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The gig’s up on the gig economy as contract workers vote to unionize
By Erasmo Martinez, Bay News Rising staff reporter —
Tracey Kelly drives a double decker shuttle bus from South San Francisco to San Jose, picking up Yahoo employees along the way. He pilots the bus through San Francisco for about four hours, drops off employees at Yahoo headquarters, then waits for about five hours in the San Jose summer heat. His 16-hour work days end after he takes the workers back home.
“For what we’re carrying we should get paid better,” said Kelly, who drives for Compass Transportation and earns $18 an hour. “(Passengers) have got families and they’re precious cargo. They’re not boxes.”
Kelly did more than complain. He called the Teamsters to unionize the drivers from Compass Transportation and is involved in an ongoing effort to win a contract. His concerns are echoed across Silicon Valley as the low-paid service workers of the “gig economy” start to unionize and take to the courts in a battle for living wages and job security.
In recent months:
• Taxi drivers, who have seen their incomes plummet as ride sharing companies snatch their fares, are fighting back as well; they’ve recently formed a union.
• Google Express contract workers will soon vote for union representation by Teamsters Local 853 because of poor working conditions and hourly pay as low as $13 an hour.
• Contract workers are going to court, suing ride-sharing and on-demand house cleaning companies, with the aim of winning employee status and the right to overtime pay and other traditional benefits.
The first on-demand workers in the Bay Area to win a significant victory were shuttle bus drivers, men and women who work long split-shifts for low pay taking tech workers from San Francisco to Silicon Valley and back. Not only do the drivers and their allies in the Teamsters Union have to battle the owners of the bus companies, they have had to take on tech giants, including Apple and Facebook, which contract with the transportation outfits.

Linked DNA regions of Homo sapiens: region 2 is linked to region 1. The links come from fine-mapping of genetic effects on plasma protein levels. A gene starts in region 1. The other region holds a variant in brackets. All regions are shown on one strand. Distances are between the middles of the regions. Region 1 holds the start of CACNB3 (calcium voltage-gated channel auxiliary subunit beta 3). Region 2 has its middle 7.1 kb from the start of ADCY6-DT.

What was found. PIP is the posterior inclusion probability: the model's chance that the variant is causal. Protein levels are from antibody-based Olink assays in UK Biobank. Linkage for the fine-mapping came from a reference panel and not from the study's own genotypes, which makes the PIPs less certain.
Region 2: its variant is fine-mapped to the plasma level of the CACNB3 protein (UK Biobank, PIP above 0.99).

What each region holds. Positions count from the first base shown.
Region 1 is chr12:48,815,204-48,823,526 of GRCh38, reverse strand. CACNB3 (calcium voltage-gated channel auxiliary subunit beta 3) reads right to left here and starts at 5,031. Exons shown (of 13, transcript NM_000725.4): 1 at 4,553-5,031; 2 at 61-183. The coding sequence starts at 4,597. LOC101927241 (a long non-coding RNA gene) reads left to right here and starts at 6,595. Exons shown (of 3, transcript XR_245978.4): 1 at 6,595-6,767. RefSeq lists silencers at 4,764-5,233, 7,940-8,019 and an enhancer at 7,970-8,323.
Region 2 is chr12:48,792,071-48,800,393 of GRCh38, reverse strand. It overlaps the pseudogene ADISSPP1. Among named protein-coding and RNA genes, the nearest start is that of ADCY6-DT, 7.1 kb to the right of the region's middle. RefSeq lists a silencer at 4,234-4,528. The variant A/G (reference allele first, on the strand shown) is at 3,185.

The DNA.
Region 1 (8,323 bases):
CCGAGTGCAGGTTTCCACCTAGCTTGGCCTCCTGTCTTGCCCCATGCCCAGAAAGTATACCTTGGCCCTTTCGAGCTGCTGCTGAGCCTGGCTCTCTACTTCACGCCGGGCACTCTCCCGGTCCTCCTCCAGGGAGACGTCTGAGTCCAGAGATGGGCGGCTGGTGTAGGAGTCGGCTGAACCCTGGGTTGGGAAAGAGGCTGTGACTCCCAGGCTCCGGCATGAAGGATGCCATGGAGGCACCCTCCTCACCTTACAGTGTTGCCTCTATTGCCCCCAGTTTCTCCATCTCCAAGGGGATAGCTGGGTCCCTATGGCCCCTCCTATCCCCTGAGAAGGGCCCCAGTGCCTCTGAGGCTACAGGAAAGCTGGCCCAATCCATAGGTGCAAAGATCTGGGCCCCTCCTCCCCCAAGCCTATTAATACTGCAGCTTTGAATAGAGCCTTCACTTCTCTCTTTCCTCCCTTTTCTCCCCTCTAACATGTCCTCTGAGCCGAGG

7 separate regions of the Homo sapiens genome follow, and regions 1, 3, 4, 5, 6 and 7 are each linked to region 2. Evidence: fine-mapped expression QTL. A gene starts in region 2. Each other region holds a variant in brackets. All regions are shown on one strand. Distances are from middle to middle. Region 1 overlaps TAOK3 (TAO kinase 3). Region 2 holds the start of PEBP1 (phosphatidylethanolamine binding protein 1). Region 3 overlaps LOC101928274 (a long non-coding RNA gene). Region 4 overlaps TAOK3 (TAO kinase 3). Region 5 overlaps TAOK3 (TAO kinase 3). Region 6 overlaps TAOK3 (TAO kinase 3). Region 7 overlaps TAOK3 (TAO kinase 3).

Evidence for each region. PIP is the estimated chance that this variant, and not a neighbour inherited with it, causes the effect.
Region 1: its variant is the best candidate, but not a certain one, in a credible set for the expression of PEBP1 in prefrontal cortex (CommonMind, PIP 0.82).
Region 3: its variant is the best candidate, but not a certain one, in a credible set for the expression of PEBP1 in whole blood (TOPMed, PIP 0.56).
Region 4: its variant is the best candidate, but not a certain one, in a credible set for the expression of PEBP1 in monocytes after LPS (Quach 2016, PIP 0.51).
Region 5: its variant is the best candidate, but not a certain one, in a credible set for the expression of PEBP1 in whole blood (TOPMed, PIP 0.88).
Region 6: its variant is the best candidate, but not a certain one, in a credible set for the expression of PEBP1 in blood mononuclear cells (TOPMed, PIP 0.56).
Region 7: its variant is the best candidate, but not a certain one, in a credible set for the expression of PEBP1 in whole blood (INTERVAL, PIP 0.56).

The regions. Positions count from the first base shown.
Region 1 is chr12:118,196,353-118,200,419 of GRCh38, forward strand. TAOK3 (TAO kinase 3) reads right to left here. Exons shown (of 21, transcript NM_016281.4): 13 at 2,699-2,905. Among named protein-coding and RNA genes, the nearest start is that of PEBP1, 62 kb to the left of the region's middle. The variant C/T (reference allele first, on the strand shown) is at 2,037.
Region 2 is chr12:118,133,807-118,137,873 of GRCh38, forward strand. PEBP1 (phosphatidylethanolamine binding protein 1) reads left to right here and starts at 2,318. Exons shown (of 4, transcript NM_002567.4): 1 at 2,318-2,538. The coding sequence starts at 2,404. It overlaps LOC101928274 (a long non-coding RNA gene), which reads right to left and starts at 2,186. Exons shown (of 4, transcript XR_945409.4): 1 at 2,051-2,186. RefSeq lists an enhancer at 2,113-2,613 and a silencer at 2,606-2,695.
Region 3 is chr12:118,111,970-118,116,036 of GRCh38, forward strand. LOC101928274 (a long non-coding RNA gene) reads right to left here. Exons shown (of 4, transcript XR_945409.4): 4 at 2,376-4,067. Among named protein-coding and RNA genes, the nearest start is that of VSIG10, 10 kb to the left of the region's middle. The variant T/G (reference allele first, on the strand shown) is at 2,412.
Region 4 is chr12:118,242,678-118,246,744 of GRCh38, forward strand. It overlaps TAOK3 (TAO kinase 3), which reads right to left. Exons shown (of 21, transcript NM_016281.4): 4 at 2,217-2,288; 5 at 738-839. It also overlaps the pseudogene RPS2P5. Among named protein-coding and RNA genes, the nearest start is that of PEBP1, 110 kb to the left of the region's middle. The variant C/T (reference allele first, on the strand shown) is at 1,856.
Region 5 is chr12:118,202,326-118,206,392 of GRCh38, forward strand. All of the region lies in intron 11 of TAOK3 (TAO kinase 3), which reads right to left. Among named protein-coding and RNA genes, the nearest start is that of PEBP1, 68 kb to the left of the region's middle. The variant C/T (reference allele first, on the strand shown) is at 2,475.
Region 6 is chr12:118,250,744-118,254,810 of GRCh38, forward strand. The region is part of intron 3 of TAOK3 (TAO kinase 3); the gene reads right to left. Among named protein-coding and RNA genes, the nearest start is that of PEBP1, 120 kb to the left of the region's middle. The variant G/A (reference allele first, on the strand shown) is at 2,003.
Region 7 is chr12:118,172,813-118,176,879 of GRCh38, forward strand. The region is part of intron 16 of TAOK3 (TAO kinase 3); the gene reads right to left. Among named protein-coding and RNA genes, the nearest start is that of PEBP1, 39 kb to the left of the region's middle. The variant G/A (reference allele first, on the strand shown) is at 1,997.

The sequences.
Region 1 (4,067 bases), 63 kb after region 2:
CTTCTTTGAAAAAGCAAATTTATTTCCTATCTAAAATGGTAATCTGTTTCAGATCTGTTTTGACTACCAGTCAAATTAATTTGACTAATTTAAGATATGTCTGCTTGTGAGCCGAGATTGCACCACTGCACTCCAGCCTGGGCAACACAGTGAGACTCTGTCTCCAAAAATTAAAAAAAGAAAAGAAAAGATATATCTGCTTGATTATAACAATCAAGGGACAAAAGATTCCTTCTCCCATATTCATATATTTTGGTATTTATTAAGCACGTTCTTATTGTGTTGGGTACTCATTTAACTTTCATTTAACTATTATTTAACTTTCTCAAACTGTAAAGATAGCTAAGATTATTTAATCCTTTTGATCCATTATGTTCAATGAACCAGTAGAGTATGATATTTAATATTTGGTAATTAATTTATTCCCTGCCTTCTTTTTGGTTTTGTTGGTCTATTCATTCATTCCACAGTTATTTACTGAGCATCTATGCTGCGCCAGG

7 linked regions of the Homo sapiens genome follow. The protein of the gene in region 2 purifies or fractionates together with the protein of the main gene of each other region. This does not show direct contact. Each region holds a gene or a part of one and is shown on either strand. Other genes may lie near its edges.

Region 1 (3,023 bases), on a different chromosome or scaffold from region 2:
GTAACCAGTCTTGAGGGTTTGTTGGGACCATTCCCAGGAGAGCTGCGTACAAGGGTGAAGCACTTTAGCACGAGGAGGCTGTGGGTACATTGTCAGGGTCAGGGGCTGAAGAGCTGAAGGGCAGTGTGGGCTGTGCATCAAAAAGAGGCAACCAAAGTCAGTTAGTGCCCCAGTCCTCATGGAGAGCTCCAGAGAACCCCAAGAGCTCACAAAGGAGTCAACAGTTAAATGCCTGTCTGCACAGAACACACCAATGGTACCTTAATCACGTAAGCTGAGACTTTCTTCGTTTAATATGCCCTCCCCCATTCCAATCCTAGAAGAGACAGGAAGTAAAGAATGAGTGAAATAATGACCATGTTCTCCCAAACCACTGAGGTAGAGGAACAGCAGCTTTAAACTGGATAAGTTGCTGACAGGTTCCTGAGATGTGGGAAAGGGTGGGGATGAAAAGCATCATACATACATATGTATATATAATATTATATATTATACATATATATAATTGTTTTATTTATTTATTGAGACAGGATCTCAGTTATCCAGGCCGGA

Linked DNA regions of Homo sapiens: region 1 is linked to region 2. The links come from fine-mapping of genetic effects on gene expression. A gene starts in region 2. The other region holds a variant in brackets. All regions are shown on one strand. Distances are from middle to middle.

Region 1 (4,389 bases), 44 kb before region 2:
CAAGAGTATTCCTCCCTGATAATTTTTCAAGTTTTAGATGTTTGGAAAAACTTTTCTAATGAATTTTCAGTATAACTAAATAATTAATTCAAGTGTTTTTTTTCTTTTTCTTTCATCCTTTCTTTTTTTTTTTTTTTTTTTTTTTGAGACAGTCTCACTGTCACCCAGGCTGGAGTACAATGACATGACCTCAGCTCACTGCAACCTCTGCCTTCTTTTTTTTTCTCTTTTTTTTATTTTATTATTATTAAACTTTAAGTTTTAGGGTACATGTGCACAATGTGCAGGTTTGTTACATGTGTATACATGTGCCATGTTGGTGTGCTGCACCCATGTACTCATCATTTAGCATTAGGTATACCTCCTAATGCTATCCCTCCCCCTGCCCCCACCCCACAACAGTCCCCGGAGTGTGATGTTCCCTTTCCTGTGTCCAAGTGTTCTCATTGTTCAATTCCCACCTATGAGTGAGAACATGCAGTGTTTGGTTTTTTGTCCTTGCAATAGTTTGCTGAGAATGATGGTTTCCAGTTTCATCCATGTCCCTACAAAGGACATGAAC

Drivers for Loop Transportation, a Facebook contractor, joined the Teamsters and approved a contract in the spring of 2015. Their pay jumped from about $18 an hour, the same pay Kelly earns, to $27.50 an hour while driving and about $18 an hour during wait periods.
Health care coverage, overtime and five weeks paid vacation are a few of the other benefits won by the workers at Loop and Kelly says he wants the same for him and his co-workers. “This is not just about wages,” he said. “It’s about better health and welfare. Not only will this attract drivers, but good drivers.”
There are already signs that the tech companies are worried, says Rome Aloise, vice president of Teamsters Local 853. Apple requested that bus drivers working for its contractors get a 25 percent raise to $25 an hour.
“Facebook made a significant difference,” said Aloise about the Facebook contract’s effect. “They all increase the pay as a result of this. That’s their attempt to keep the union out.”
Six companies, including Apple, Facebook, and Zynga, hold contracts with the transportation companies, he said.
San Francisco taxi drivers decided to organize after Uber and Lyft decimated their business. Drivers say competition from the ridesharing companies has reduced their income by as much as 30 percent. Driver formed the San Francisco Taxi Drivers Alliance in August of 2014 and it is part of the AFL-CIO.